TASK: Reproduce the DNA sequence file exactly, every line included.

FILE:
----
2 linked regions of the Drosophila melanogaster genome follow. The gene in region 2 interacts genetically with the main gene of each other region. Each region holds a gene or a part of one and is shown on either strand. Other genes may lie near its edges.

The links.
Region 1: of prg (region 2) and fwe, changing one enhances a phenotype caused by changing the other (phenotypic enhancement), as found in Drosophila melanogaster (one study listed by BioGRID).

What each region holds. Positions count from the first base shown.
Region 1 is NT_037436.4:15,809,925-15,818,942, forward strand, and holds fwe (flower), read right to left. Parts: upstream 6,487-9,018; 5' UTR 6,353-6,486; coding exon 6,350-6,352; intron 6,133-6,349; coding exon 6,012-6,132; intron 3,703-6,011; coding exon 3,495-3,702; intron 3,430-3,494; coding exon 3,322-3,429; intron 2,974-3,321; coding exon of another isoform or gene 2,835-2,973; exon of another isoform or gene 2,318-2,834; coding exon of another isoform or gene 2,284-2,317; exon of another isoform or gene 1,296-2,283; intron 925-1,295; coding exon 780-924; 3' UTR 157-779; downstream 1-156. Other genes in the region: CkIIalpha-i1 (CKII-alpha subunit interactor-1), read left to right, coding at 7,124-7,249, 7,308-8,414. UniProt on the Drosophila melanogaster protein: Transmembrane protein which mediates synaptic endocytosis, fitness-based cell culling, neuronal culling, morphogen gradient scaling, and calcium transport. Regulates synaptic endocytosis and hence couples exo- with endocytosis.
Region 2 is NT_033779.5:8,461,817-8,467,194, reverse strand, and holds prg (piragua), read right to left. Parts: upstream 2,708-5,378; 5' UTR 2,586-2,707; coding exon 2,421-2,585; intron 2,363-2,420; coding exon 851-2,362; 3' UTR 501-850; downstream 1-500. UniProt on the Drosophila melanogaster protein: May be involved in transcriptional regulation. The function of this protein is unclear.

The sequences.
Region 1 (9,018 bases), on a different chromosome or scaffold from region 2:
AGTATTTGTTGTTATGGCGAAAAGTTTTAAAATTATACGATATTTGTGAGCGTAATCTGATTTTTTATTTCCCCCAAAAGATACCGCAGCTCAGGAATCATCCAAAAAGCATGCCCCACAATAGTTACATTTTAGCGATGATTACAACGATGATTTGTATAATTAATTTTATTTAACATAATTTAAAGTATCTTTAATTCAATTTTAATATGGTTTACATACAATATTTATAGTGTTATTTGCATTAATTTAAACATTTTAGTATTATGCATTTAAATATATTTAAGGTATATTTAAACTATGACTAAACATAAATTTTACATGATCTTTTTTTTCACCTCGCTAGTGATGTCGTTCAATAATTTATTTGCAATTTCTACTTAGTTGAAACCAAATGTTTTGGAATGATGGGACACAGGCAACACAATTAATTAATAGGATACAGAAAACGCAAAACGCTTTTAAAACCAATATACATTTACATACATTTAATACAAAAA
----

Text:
2 linked regions of the Drosophila melanogaster genome follow. The gene in region 2 interacts genetically with the main gene of each other region. Each region holds a gene or a part of one and is shown on either strand. Other genes may lie near its edges.

The links.
Region 1: of prg (region 2) and fwe, changing one enhances a phenotype caused by changing the other (phenotypic enhancement), as found in Drosophila melanogaster (one study listed by BioGRID).

What each region holds. Positions count from the first base shown.
Region 1 is NT_037436.4:15,809,925-15,818,942, forward strand, and holds fwe (flower), read right to left. Parts: upstream 6,487-9,018; 5' UTR 6,353-6,486; coding exon 6,350-6,352; intron 6,133-6,349; coding exon 6,012-6,132; intron 3,703-6,011; coding exon 3,495-3,702; intron 3,430-3,494; coding exon 3,322-3,429; intron 2,974-3,321; coding exon of another isoform or gene 2,835-2,973; exon of another isoform or gene 2,318-2,834; coding exon of another isoform or gene 2,284-2,317; exon of another isoform or gene 1,296-2,283; intron 925-1,295; coding exon 780-924; 3' UTR 157-779; downstream 1-156. Other genes in the region: CkIIalpha-i1 (CKII-alpha subunit interactor-1), read left to right, coding at 7,124-7,249, 7,308-8,414. UniProt on the Drosophila melanogaster protein: Transmembrane protein which mediates synaptic endocytosis, fitness-based cell culling, neuronal culling, morphogen gradient scaling, and calcium transport. Regulates synaptic endocytosis and hence couples exo- with endocytosis.
Region 2 is NT_033779.5:8,461,817-8,467,194, reverse strand, and holds prg (piragua), read right to left. Parts: upstream 2,708-5,378; 5' UTR 2,586-2,707; coding exon 2,421-2,585; intron 2,363-2,420; coding exon 851-2,362; 3' UTR 501-850; downstream 1-500. UniProt on the Drosophila melanogaster protein: May be involved in transcriptional regulation. The function of this protein is unclear.

The sequences.
Region 1 (9,018 bases), on a different chromosome or scaffold from region 2:
AGTATTTGTTGTTATGGCGAAAAGTTTTAAAATTATACGATATTTGTGAGCGTAATCTGATTTTTTATTTCCCCCAAAAGATACCGCAGCTCAGGAATCATCCAAAAAGCATGCCCCACAATAGTTACATTTTAGCGATGATTACAACGATGATTTGTATAATTAATTTTATTTAACATAATTTAAAGTATCTTTAATTCAATTTTAATATGGTTTACATACAATATTTATAGTGTTATTTGCATTAATTTAAACATTTTAGTATTATGCATTTAAATATATTTAAGGTATATTTAAACTATGACTAAACATAAATTTTACATGATCTTTTTTTTCACCTCGCTAGTGATGTCGTTCAATAATTTATTTGCAATTTCTACTTAGTTGAAACCAAATGTTTTGGAATGATGGGACACAGGCAACACAATTAATTAATAGGATACAGAAAACGCAAAACGCTTTTAAAACCAATATACATTTACATACATTTAATACAAAAA